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By Shibah Namulindwa

By Shibah Namulindwa


Following a relaunch of the Black Monday campaign in 2019, citizens held a planning meeting in Hoima and Nebbi, supported by the Democratic Governance Facility to discuss key actions that will be undertaken in the campaign against theft of public resources. The meetings attracted more than 40 citizens from different CSOs and communities. The major aim was to mobilize citizens to rally against corruption in all its forms through Individual and collective actions and contributions.

In his Remarks, the Interim Programs and Policy Director Henry Nickson Ogwal noted that citizens should be angry when taxpayer’s money is swindled. He further urged citizens and participants to be empowered and hold their leaders accountable. He noted that Uganda is suffering a debt burden of 45-49% of its budget to paying loans which all end up being stolen by those holding power.

“It’s the constitutional mandate of every Uganda to participate in the governance systems of his/her country, citizens have power and must use it to challenge theft of public resources” he noted.

Article 17 (I) and 38 of the constitution provides that every citizen has a right to participate in the governance processes of their country and the duty of citizens to challenge corruption in all its forms. This forms a basis for citizen mobilization to rally against corruption. Citizens can undertake anti-corruption actions at all levels as individuals and as collectives to challenge theft of public resources. The Black Monday campaign intended to empower citizens to demand for accountability, gather evidence to challenge graft, and boycott all associations with the corrupt as noted by Mr. Michael Aboneka, the AGHA project Coordinator.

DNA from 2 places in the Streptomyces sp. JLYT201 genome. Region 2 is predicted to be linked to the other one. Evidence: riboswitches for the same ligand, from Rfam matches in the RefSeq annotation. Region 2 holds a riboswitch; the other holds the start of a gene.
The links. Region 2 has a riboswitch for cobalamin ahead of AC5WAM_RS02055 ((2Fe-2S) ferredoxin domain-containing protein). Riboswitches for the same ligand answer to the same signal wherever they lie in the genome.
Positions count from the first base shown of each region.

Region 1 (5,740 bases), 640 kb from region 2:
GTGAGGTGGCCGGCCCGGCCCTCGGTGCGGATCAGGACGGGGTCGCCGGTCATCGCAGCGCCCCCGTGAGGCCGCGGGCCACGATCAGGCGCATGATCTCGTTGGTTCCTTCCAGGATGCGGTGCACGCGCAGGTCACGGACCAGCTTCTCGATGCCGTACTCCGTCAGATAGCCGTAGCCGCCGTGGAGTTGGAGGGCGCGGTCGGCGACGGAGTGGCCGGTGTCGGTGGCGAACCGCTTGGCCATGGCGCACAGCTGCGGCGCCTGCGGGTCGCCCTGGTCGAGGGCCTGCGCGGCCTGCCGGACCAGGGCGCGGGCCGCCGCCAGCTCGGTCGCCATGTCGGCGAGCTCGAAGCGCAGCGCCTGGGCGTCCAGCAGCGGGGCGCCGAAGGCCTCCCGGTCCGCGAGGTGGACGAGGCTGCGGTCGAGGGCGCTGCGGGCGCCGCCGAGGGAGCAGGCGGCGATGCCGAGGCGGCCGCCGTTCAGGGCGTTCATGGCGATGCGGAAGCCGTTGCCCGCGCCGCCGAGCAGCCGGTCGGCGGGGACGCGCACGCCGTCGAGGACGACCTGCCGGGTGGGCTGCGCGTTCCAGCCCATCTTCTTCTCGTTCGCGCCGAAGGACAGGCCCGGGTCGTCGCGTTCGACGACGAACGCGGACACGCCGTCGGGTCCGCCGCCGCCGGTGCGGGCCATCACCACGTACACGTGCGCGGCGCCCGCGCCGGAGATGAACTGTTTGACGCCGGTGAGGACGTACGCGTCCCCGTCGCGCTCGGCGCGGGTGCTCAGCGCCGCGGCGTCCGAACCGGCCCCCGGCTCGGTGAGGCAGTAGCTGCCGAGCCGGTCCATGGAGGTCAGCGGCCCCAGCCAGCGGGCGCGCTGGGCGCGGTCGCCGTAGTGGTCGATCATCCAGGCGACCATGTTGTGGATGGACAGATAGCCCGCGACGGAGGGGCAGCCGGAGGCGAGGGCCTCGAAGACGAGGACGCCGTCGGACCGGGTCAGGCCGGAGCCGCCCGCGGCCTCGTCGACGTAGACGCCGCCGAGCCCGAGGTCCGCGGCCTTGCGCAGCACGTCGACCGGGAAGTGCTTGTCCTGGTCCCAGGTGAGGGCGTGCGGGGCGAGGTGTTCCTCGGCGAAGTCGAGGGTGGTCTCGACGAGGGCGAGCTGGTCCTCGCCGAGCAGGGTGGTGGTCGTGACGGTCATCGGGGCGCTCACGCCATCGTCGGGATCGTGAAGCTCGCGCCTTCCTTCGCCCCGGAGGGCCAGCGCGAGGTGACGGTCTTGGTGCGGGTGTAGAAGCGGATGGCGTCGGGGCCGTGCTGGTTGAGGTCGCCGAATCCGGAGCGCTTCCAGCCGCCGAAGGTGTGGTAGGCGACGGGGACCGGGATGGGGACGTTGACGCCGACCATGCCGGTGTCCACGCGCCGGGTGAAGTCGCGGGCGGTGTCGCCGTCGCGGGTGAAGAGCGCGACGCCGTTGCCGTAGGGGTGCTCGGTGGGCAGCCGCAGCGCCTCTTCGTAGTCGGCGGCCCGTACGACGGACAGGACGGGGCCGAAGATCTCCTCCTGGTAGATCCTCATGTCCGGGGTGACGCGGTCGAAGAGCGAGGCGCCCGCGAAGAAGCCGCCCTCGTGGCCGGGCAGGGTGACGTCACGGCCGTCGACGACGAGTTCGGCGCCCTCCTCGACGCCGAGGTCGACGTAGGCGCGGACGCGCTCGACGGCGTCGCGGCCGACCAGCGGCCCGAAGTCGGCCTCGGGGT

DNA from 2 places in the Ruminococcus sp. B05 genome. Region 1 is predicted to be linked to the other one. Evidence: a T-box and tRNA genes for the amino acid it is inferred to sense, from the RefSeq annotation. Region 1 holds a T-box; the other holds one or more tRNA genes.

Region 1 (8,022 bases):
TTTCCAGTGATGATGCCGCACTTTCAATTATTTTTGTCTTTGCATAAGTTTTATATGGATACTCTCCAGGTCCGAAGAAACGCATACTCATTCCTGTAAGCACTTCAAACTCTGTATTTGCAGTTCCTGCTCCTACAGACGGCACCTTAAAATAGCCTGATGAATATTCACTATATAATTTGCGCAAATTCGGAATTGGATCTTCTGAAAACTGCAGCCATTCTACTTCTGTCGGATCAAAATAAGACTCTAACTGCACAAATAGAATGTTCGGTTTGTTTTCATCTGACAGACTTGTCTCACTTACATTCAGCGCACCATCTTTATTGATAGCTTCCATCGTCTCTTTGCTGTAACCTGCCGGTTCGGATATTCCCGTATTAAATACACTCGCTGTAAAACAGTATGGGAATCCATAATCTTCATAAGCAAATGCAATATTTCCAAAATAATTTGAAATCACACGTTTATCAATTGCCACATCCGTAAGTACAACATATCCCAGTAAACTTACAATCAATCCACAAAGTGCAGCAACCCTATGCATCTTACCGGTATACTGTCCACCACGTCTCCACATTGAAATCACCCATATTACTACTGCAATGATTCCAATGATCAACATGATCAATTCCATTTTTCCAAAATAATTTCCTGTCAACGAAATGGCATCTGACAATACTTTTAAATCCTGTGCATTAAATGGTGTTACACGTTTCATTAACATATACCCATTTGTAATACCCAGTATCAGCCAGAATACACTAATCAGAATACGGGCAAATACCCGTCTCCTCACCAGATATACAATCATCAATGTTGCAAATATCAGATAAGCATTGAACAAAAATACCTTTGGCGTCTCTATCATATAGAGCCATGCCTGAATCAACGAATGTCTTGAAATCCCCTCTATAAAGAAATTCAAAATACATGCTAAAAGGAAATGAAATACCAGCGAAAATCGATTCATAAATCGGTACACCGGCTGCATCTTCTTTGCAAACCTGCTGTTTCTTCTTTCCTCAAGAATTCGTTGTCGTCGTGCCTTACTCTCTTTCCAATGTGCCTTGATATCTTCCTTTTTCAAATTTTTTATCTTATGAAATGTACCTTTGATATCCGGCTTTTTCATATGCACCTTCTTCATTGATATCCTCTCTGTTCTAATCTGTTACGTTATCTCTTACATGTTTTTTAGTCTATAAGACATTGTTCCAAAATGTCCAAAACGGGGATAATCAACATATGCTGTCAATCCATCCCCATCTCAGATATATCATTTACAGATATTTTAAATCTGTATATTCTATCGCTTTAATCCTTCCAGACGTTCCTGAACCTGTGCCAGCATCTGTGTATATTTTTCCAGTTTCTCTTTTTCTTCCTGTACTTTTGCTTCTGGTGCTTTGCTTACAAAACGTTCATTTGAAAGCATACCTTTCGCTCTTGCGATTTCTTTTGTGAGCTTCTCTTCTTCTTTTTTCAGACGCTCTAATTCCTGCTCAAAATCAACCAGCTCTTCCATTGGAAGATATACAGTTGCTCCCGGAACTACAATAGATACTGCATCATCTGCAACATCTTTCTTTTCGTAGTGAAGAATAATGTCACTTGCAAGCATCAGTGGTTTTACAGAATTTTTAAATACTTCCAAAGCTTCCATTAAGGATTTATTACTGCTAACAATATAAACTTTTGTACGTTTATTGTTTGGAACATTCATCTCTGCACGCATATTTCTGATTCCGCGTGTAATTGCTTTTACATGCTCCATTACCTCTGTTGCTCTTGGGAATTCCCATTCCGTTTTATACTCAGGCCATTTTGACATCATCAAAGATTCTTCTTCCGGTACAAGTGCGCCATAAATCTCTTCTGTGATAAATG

This meeting provided an opportunity to map out key regional corruption issues to be able to contextualize and localize the campaign. Among the key outstanding issues  identified during the analysis were Charging of 500,000/=annual fees for renewal of  NGO MOUs by Hoima district which is an exorbitant charge for struggling CSOs who can barely sustain this amount annually, this in turn has affected the operations of many and some have closed shop due these unfair compliance conditions in Hoima. In addition, both regions also noted facing election violence, voter bribery, decline in the quality of public service delivery due to staff absenteeism in health facilities, payment of police bond in West Nile, arrests and intimidation of citizens who can come out to challenge corruption as some of the key corruption challenges being faced.

As a resolution, Citizens proposed that there is need to strengthen the Black Monday campaign at local levels, through community outreaches and rally citizens to be part of the campaign to amplify their voices;  Building synergies among different anti-corruption crusaders and institutions for support, translation of the black Monday newsletter into local languages, strengthening the sensitization campaign on corruption and popularize the Black Monday campaign at local level through decentralization of all its actions.

The Citizens also appreciated AAIU for the planning meetings that provided an opportunity for their input.

“Involvement citizens from the start gives them ownership of the struggle and they can freely and actively participate without expecting anything in return” as noted by Anyolitho William one of the anti-corruption Crusader in West Nile region.